3. Finns are being Finns
Finnish people getting to know other people, it’s not really one of the strongest traits. We are just grumpy, don’t really speak that much, and don’t always say what we think. So even we Finnish people sometimes have problems getting to know new people or dealing with each other. So you as a foreigner, you’re not alone with this challenge.
Often, the Finnish neutral face resembles are resting bitch-face. That’s just like how Finns are: a little bit reserved to any strangers whatsoever. So if you get these kinds of bad looks or these reactions, keep in mind that Finns are Finns. They are not bad people necessarily. And that also doesn’t mean if they have this kind of reaction that they might think you are a bad person, they react to you because you are a new person for them.
A quick story: When I’ve been doing street interview videos every once in a while, and when I have approached, the Finns might have been thinking:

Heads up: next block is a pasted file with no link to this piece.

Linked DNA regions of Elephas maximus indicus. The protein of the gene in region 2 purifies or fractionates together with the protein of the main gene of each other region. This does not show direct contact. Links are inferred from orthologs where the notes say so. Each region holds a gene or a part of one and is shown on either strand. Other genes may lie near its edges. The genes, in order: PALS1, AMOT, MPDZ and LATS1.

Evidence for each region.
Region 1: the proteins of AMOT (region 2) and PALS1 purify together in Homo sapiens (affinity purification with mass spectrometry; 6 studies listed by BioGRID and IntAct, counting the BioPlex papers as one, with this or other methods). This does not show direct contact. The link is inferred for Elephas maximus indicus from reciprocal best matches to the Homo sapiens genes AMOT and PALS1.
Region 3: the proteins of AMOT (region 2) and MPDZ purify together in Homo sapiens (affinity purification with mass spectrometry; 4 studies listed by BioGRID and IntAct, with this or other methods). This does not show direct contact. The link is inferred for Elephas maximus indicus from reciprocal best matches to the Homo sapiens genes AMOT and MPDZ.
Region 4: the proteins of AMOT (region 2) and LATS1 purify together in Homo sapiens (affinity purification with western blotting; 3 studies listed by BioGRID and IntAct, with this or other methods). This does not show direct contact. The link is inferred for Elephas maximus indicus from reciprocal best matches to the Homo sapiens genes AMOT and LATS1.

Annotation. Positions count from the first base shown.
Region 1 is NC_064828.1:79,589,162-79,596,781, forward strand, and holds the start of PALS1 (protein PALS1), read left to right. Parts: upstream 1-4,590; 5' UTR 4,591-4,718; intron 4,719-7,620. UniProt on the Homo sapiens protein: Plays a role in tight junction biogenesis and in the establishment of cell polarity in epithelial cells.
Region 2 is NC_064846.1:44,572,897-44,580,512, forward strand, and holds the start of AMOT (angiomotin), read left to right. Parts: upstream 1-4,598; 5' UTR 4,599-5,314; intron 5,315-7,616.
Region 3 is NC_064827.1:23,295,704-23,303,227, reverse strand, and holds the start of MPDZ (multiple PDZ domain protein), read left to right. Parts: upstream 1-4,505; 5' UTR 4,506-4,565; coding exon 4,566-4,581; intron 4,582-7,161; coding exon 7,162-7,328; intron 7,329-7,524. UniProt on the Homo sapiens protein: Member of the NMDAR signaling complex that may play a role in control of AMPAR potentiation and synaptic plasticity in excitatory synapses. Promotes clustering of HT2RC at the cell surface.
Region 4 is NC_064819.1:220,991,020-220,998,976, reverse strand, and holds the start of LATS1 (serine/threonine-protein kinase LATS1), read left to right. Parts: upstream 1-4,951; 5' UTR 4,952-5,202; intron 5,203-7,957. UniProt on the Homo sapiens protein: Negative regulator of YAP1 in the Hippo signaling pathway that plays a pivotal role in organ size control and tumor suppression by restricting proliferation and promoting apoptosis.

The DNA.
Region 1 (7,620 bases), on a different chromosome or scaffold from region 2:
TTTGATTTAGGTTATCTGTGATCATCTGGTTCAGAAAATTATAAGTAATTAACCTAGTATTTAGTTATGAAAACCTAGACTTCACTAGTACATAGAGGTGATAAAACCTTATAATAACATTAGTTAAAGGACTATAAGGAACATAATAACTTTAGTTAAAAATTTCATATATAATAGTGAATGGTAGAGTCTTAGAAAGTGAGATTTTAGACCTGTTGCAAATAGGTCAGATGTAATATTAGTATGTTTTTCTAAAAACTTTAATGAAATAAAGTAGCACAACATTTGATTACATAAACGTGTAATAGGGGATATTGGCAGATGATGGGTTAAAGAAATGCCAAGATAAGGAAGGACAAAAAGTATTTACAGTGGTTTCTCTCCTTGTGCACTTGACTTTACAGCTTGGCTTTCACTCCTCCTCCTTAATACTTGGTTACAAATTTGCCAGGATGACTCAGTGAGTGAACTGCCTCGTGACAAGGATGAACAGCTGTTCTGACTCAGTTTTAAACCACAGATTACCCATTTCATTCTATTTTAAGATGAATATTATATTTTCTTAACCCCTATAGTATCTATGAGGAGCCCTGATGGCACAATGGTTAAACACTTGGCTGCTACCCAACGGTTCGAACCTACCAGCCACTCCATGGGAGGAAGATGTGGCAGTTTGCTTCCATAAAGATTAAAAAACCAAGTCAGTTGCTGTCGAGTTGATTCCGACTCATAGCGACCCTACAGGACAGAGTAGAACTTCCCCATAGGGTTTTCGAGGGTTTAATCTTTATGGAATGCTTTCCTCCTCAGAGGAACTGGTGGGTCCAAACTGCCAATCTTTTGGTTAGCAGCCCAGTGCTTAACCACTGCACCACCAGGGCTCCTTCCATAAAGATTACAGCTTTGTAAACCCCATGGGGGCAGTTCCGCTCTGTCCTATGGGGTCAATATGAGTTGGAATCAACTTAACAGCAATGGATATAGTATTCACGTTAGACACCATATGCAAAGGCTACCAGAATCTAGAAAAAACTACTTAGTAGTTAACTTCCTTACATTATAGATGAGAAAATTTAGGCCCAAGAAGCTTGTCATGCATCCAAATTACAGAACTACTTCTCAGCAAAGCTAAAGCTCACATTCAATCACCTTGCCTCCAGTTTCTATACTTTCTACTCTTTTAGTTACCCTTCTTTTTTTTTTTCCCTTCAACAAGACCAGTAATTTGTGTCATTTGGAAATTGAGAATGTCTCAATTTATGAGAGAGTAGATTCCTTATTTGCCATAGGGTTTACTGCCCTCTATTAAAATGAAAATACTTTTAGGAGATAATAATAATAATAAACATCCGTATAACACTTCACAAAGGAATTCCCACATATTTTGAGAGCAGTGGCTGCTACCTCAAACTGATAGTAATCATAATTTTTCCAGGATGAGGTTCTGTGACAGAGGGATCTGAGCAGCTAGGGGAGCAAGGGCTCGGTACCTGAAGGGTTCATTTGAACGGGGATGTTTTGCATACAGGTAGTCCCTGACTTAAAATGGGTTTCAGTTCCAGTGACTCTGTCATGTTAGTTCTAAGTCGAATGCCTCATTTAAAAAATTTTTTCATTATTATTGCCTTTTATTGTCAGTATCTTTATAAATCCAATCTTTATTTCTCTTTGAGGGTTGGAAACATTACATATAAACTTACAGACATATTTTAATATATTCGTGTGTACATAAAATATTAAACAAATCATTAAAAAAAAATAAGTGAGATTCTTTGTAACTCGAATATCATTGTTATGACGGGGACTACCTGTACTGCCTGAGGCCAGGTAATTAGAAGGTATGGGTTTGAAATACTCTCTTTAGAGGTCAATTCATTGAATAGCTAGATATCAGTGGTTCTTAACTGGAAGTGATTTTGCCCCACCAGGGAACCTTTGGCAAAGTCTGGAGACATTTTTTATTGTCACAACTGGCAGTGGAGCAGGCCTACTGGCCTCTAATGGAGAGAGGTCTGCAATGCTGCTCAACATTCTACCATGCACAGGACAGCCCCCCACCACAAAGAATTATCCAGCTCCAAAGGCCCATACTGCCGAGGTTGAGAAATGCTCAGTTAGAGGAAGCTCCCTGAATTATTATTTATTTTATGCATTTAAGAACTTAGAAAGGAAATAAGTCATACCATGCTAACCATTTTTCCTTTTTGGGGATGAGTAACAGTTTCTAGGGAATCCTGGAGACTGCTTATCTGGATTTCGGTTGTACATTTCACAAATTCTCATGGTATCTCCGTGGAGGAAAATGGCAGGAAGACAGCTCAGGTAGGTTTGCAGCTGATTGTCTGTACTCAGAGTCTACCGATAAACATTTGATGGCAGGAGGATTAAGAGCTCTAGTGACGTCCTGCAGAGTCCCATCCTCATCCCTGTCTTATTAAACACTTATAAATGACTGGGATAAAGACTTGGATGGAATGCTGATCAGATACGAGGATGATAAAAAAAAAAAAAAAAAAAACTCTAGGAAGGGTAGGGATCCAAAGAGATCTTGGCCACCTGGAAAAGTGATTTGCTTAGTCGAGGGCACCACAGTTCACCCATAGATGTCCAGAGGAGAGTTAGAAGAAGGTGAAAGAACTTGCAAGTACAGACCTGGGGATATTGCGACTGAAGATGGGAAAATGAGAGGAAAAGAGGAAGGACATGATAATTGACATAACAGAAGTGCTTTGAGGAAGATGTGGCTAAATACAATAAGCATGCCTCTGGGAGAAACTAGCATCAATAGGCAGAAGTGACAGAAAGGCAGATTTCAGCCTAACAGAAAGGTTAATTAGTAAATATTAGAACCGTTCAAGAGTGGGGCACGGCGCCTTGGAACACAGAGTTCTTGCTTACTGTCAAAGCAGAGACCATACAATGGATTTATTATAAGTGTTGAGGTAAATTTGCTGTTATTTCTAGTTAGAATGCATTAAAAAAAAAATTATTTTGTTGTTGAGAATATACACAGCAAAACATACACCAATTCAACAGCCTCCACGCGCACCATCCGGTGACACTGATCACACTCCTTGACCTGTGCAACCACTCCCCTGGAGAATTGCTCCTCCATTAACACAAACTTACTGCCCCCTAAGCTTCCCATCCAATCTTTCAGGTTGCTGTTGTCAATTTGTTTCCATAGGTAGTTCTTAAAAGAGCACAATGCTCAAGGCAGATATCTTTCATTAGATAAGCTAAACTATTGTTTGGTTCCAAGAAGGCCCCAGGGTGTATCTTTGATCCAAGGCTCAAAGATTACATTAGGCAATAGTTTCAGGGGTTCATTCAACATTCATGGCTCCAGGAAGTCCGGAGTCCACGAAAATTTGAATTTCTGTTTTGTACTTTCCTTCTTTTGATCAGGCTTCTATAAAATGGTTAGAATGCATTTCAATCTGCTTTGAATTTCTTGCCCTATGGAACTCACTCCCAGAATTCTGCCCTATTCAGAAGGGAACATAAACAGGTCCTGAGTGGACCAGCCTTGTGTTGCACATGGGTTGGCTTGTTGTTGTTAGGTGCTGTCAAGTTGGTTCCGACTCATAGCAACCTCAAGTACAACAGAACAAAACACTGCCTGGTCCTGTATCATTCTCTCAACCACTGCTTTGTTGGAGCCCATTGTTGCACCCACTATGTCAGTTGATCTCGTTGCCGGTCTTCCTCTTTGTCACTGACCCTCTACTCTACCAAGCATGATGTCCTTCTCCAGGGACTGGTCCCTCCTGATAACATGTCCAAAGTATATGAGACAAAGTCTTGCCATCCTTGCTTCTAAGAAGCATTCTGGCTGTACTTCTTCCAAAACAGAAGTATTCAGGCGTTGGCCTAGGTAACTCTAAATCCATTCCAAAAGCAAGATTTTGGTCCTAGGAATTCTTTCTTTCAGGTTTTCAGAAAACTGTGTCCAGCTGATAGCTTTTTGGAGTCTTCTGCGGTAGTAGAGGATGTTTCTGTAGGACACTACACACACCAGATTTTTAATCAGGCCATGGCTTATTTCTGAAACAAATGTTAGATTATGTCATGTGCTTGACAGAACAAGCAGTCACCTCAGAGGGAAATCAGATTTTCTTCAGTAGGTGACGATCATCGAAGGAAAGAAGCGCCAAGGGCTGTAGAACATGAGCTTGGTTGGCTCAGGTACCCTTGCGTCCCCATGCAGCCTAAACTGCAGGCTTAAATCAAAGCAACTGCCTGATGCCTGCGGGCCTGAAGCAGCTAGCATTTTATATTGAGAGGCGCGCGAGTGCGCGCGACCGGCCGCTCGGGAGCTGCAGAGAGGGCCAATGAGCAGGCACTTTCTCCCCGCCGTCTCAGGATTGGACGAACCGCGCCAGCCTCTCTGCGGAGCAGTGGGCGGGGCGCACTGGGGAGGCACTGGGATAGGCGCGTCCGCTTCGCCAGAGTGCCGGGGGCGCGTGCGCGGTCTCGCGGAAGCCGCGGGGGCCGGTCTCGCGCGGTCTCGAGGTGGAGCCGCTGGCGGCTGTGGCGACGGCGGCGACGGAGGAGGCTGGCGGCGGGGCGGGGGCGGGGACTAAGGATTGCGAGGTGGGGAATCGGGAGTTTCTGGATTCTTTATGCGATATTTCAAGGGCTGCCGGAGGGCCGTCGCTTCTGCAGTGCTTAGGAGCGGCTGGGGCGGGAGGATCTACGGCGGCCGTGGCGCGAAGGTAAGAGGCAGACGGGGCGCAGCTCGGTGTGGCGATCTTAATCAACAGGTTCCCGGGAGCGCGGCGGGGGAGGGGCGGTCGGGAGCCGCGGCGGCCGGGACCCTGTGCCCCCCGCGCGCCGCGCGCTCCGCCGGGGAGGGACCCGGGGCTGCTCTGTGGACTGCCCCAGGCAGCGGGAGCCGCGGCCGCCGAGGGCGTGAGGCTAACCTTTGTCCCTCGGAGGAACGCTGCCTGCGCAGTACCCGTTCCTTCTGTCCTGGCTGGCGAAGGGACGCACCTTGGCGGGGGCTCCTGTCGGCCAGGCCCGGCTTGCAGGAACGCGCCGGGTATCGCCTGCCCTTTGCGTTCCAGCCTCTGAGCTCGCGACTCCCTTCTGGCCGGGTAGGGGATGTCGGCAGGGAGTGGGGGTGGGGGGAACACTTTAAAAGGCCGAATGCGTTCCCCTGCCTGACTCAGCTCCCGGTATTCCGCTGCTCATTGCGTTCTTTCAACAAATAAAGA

“Who is this tall, weird-looking Finnish, with the camera approaching me?”
The Finns have been a bit cautious at first. In the end, each interaction has turned out well when I have been friendly and openly explained why I had the camera. That’s all it needs.
4. Big media coverage of crimes committed by internationals in Finland
Next, I want to talk about the big crimes that internationals have committed in Finland. This, of course, is very unfortunate, but I’m going to mention a few huge examples of what we’ve had in recent years.
In 2016, there was a gang rape from the Cuba national volleyball team. They had a game here in Tampere, and later they went to a party in this nightclub located in a hotel. One of the players got to know this Finnish girl, and they left together in a hotel room where a few other team members came in, and they basically raped her. This got huge media coverage in the news, obviously.